Photography of Construction Projects: How to Plan a Time Lapse Photo Shoot
Time lapse photography is a wonderous art. Although many may view this as a relatively new tradition, it actually was first used in the 1870’s when a photographer by the name of Eadweard Muybridge practiced this method to photograph a moving horse.
In 1897, it made its first appearance in a film named Carrefour De L’Opara by a man named Georges Melies.
Other early practitioners of this art include, Frank Percy-Smith who used it to capture natural events, and to make documentaries.
Fast forward to today and this method is widely used in advertisements and films, including documentaries. We can now easily and comfortably view material that would take hours or potentially many months in a mere few seconds or minutes.
Professionals such as GHPX construction photography might make time lapse photography look mesmerizing and masterful, but there is no need to be apprehensive about conducting a time lapse photography session.
It helps if you feel passionate and connected about the subject matter. If it is a theme you adore, one that is close to your heart, it will more likely be a task of passion and dedication, rather than fraught with angst and a lack of understanding about the material.
Firstly, be patient, this will take you a considerable amount of time. From initial preparation, conducting the session and putting it all together.
Firstly, what is time lapse photography?
Time lapse photography entails taking a photograph of the same thing/item at regular and ongoing intervals.
This event may take minutes, hours or in some cases weeks or months.
This is usually to capture an occurrence, such as a sunset, sunrise, flower blooming, a person aging etc.
What is the reason behind time lapse photography?
It makes moments and events that take a longer period of time, appear to go faster than what they do.
Photographs of materials, such as traffic moving, people walking, or shopping center dining area throughout the day can be compiled into footage.
This is then sped up so that the event is played rapidly. The whole day passes within a few minutes, rather than the hours it actually takes.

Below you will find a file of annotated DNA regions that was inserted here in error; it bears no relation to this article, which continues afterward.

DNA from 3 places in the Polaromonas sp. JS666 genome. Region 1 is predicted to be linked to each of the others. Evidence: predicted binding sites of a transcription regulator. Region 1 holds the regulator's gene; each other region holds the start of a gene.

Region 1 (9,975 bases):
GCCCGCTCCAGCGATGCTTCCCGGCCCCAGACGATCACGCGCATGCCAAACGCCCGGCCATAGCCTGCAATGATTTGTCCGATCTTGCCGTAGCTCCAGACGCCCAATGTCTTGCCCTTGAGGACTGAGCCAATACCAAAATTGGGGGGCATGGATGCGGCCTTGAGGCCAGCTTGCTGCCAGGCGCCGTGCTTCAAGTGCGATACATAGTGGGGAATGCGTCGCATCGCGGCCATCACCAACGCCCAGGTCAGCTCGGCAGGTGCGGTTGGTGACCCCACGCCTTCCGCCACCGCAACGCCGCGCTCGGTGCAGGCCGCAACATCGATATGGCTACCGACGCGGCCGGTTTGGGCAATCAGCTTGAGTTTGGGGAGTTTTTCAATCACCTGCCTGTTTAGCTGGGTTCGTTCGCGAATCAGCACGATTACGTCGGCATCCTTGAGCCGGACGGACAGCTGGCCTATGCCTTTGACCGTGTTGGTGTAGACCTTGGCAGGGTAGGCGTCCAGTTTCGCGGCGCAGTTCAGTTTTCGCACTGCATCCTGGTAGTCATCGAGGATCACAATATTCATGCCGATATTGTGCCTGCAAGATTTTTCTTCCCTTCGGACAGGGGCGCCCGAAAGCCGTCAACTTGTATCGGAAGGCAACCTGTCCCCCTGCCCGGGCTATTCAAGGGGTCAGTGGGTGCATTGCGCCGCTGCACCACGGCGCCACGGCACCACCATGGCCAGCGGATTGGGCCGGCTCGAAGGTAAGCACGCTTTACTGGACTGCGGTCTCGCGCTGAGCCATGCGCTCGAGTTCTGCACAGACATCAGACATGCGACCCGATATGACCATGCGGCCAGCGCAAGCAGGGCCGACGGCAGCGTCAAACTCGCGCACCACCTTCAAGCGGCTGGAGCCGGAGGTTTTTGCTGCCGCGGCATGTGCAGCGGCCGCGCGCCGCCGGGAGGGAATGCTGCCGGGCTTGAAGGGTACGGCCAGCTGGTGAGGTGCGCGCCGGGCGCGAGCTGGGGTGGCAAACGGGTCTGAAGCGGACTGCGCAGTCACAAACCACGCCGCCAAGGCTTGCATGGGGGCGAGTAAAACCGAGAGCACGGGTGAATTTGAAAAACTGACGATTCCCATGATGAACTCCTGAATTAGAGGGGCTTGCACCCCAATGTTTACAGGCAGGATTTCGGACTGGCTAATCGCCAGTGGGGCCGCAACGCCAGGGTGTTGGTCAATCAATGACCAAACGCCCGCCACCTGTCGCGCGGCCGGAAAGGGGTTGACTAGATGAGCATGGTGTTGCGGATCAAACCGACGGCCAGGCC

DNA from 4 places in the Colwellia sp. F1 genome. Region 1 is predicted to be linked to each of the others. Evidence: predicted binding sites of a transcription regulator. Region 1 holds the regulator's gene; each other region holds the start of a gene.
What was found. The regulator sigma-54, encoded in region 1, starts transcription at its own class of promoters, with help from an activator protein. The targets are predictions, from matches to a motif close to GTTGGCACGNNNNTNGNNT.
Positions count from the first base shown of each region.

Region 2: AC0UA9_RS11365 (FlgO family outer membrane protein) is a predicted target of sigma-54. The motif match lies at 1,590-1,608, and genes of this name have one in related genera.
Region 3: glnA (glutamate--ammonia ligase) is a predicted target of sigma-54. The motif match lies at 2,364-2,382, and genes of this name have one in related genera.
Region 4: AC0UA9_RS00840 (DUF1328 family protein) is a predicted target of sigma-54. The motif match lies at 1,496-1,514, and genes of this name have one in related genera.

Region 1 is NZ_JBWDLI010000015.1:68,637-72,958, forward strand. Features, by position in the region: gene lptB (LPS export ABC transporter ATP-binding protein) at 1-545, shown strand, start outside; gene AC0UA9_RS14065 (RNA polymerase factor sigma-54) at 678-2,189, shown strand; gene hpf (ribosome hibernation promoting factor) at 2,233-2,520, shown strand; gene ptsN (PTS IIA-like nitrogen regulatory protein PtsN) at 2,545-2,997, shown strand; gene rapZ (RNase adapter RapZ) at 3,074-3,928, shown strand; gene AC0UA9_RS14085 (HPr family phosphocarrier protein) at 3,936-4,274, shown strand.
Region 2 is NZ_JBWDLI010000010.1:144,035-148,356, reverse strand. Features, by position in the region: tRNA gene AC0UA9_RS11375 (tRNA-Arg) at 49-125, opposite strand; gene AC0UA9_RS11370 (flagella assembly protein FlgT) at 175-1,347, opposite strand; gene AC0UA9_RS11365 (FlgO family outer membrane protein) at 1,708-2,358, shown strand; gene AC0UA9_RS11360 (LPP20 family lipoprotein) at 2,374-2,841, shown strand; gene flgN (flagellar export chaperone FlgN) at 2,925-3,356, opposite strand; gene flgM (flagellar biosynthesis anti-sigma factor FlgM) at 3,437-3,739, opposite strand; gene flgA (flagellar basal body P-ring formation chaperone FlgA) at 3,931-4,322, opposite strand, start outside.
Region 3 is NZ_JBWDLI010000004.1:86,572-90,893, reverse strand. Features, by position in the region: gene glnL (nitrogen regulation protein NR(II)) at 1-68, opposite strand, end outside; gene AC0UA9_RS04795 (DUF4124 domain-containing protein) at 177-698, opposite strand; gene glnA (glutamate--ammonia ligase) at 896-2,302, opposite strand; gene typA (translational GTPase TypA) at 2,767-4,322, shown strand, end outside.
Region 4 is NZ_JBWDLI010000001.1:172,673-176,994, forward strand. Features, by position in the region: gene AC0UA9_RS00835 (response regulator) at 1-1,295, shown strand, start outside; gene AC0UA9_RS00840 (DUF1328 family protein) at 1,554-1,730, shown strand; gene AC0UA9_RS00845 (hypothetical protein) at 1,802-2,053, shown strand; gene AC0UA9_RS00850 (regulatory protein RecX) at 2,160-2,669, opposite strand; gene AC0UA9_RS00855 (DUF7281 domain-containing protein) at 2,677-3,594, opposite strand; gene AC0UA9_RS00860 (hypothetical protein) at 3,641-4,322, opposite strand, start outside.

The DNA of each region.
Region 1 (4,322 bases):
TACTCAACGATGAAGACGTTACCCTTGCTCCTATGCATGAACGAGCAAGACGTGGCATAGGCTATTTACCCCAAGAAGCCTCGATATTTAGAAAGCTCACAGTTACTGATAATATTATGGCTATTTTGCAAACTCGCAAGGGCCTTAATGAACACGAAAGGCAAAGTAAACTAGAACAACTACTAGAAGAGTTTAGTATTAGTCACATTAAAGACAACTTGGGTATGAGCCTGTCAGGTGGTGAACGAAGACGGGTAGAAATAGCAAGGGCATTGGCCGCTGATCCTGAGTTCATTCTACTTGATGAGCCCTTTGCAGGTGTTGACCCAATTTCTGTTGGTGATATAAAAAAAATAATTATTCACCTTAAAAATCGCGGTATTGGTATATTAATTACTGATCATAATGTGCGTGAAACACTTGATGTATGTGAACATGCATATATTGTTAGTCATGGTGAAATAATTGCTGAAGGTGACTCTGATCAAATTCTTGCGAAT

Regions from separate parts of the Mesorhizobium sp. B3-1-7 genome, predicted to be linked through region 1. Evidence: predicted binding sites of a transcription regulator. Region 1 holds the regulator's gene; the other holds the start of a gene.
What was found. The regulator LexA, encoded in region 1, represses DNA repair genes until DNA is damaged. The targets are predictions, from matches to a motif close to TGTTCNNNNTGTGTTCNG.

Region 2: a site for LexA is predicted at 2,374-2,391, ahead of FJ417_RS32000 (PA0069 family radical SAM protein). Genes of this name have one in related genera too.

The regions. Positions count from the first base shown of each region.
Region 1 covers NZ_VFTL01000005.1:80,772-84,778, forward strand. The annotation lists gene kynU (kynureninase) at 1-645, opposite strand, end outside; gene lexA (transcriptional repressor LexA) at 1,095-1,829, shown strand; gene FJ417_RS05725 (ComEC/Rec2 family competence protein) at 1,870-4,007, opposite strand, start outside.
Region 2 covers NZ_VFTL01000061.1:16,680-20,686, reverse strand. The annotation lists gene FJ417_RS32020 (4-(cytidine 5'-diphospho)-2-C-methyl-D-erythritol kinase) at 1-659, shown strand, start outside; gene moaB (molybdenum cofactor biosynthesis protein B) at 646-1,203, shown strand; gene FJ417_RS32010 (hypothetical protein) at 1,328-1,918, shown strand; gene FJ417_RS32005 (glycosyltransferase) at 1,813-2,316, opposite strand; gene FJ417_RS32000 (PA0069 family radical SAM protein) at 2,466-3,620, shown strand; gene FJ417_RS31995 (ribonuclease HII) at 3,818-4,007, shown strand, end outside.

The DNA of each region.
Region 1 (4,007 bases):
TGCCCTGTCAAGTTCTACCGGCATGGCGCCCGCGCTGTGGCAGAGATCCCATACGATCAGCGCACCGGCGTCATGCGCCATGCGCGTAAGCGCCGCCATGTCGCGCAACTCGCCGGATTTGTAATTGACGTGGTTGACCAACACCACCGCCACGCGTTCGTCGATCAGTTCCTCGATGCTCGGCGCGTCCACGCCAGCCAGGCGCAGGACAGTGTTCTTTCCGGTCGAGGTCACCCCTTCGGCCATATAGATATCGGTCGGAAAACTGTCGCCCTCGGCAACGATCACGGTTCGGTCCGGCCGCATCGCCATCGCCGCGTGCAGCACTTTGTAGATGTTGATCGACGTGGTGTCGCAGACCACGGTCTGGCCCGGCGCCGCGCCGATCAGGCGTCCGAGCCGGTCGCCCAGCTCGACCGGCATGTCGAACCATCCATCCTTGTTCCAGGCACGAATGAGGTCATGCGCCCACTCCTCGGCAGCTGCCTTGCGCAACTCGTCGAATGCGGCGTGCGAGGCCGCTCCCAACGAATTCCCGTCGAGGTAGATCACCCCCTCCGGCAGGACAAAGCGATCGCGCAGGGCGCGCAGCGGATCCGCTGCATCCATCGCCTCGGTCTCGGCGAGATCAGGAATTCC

Other events such as a flower blooming or an animal nesting and giving birth may take a season or two, but with time lapse photography, it can be viewed in mere moments.
What’s involved in putting together a time lapse photo session?
Pick your subject and venue. You may elect to utilize an office space or busy city street, or a more natural subject such as an animal nesting, preparing for their offspring and giving birth or a sunset.
Be prepared. As this is likely to be a lengthy exercise, pack enough snacks and water for the time you need. Take steps to ensure you have clothing in case you need to cover up due to rain or cold and enclosed shoes if you need to hike in triggered or difficult terrain.
What equipment is best for a time lapse photo session?
Naturally a camera is essential.
A DSLR or mirrorless camera is best, although any regular camera or smart phone can be utilized.
A tripod or something to hold your camera to keep it still. Any movement or change in position can throw of the effect of the shoot.
Be sure to take your pictures with the highest resolution possible (RAW format) as this ensures quality standard pictures.
Memory cards and a few of them too. You’ll be taking multiple shots of the same commodity over a long period of time. Being able to adequately store them is important.
Neutral density filters decrease the volume of light coming through the camera lens.
An intervalometer, which is an external piece of equipment which signals to your camera to take pictures at certain intervals in a set amount of time.
Ok, what settings should I use?
The best setting to shoot time lapse photography in is in manual setting. It might all seem quite daunting.
To break it down, consider the time lapse interval as the number of frames per second in your end product movie.
You’ll need to be mindful the rate at which your subject moves so you can pick the right time lapse interval. If the item is moving fast, you’ll need shorter segments (around one to three seconds) than if they were moving slower.
In this case, you’ll need to ensure there isn’t to much space between each picture as it may appear to be skipping, rather than having the nice even flow effect you envisionage.
If, however, your material is moving slower, it may be shot with larger gaps of up to thirty seconds.
Select an aperture which will ensure your target is kept in good light and remains in focus.
Use the manual focus setting over the auto focus as this will ensure a steady focus for each and every shot.
With the ISO setting, it will be determined on your light. A low ISO is the preferred method as it decreases the graininess in pictures, but also needs a higher light setting.
If you’re taking your pictures with limited light, you’ll need to increase your ISO. Bear in mind this can make your video appear grainer.
Use a fast aperture of 1/100 or above will display clear images if your target is moving at a rapid rate and 1/50 or slower if you are wanting to capture fast moving objects or if you’re in a busy location.
What happens after I have finished the photo session?
After you’ve completed the photo session, you’ll need to process the material on your computer.
The best way to do this is with editing software and compile it into footage.
Put all the images out in a timeline and take your time putting it all together so it flows evenly.
The final stage is to export the material into a video.
Author: Therese Vickers